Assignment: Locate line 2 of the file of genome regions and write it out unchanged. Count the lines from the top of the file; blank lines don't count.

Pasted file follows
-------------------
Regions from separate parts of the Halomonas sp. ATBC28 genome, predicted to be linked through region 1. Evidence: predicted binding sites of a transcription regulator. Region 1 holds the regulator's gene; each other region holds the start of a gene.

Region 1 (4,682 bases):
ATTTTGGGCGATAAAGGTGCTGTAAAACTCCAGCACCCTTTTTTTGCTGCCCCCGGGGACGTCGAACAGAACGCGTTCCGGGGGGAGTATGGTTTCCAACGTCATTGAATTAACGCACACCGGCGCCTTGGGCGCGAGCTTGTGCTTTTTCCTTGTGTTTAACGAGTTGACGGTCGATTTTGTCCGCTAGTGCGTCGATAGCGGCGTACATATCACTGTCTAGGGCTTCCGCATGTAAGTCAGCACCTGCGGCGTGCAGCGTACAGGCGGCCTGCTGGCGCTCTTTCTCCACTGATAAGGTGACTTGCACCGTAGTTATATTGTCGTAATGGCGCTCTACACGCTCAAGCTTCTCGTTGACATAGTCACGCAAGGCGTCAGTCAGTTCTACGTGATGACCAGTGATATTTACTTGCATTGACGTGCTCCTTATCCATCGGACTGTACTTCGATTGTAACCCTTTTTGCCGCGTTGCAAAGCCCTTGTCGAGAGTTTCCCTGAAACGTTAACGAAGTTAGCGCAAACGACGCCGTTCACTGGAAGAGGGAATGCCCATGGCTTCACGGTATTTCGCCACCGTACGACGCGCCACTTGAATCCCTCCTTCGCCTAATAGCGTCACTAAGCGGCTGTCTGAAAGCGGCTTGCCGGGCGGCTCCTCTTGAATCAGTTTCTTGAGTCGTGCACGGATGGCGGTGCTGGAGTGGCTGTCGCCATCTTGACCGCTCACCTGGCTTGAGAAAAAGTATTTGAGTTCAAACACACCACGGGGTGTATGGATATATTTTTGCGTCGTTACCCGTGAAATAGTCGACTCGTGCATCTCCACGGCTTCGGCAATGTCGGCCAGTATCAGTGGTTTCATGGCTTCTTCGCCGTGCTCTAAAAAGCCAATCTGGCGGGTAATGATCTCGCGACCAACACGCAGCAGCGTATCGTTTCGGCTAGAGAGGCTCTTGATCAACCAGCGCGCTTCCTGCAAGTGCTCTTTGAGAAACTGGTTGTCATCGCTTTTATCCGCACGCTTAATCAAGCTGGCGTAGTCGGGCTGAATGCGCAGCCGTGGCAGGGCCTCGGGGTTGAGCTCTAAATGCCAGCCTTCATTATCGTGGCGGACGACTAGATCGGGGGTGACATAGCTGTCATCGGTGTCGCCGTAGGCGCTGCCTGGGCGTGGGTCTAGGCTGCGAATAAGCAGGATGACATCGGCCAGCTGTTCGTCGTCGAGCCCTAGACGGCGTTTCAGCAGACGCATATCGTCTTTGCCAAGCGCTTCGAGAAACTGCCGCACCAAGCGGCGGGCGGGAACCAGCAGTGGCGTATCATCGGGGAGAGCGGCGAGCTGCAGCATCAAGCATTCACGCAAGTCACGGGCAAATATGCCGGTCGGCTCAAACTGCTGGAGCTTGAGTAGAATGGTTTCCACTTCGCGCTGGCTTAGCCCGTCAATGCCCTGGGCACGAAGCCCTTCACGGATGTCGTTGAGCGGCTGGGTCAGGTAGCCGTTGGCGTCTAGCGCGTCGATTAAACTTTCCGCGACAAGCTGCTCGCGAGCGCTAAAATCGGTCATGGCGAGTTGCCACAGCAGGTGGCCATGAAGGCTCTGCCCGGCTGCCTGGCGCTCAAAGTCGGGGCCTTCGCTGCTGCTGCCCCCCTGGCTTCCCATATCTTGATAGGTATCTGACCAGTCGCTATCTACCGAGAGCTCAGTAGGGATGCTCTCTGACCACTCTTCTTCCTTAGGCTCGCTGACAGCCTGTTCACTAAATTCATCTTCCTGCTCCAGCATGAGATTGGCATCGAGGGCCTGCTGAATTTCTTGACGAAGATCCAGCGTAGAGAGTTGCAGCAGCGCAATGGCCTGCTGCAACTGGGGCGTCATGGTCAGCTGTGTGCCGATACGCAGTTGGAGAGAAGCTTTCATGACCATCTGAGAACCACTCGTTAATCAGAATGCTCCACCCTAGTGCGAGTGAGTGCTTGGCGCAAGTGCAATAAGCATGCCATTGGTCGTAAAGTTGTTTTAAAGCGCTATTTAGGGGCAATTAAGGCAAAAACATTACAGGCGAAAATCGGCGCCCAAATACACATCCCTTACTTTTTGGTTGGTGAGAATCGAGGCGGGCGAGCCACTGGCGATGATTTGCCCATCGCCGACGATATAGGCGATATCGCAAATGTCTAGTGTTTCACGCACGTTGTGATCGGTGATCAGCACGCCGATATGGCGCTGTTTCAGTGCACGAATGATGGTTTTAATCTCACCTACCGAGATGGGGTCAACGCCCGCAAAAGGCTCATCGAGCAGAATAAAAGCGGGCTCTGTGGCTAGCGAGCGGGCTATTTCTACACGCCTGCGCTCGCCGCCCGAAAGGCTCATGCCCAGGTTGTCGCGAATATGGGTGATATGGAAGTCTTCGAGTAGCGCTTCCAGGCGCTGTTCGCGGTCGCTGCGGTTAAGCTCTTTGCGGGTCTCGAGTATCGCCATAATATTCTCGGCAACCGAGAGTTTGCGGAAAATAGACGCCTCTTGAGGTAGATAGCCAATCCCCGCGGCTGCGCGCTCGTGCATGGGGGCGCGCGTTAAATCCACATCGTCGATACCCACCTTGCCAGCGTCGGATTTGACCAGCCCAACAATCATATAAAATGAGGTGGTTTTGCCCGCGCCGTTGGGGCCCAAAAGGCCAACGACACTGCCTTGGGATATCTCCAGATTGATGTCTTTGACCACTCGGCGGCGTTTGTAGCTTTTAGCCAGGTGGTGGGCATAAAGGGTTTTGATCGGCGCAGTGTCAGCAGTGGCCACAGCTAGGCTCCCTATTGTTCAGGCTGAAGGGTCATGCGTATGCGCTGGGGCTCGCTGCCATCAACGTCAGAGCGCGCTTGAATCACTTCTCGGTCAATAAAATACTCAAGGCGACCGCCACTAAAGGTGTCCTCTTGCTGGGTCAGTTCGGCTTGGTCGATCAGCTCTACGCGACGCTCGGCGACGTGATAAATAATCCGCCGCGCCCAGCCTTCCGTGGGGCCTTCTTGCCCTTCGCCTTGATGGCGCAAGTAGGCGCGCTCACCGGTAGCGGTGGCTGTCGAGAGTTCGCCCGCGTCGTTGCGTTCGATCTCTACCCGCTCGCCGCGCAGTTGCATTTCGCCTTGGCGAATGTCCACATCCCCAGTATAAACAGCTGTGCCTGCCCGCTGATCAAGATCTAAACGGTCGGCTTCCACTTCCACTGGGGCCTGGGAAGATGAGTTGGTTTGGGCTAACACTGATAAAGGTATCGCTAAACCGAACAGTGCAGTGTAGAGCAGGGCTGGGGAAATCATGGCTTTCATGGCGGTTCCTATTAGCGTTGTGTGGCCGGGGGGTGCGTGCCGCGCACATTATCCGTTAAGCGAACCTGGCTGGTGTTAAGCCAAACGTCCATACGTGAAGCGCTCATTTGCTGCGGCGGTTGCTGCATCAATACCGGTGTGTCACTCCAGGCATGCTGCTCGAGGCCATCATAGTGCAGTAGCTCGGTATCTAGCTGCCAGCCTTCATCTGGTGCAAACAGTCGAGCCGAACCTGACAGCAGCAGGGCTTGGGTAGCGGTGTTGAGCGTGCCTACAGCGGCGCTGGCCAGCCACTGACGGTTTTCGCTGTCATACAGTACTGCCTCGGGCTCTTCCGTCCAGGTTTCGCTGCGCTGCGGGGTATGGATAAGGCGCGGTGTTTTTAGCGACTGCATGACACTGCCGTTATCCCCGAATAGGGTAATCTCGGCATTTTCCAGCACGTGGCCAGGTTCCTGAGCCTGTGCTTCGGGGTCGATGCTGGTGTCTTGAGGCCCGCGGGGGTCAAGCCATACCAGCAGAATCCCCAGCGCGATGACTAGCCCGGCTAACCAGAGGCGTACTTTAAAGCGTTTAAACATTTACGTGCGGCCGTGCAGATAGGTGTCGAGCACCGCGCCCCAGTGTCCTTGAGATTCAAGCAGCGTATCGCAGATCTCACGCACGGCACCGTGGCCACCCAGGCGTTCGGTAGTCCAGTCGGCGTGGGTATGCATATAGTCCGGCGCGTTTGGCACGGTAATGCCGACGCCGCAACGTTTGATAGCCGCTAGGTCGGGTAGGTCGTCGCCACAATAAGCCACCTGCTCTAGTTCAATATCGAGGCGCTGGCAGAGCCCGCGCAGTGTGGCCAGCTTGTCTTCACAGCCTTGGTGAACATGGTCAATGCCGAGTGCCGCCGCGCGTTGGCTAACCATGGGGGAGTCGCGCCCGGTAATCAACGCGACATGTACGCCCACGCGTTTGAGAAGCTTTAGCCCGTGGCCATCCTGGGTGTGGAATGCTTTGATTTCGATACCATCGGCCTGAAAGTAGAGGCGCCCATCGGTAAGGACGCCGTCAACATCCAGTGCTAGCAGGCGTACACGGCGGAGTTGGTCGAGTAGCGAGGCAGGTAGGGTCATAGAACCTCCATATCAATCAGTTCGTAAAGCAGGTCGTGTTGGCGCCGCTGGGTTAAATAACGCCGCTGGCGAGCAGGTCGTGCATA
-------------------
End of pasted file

Region 1 (4,682 bases):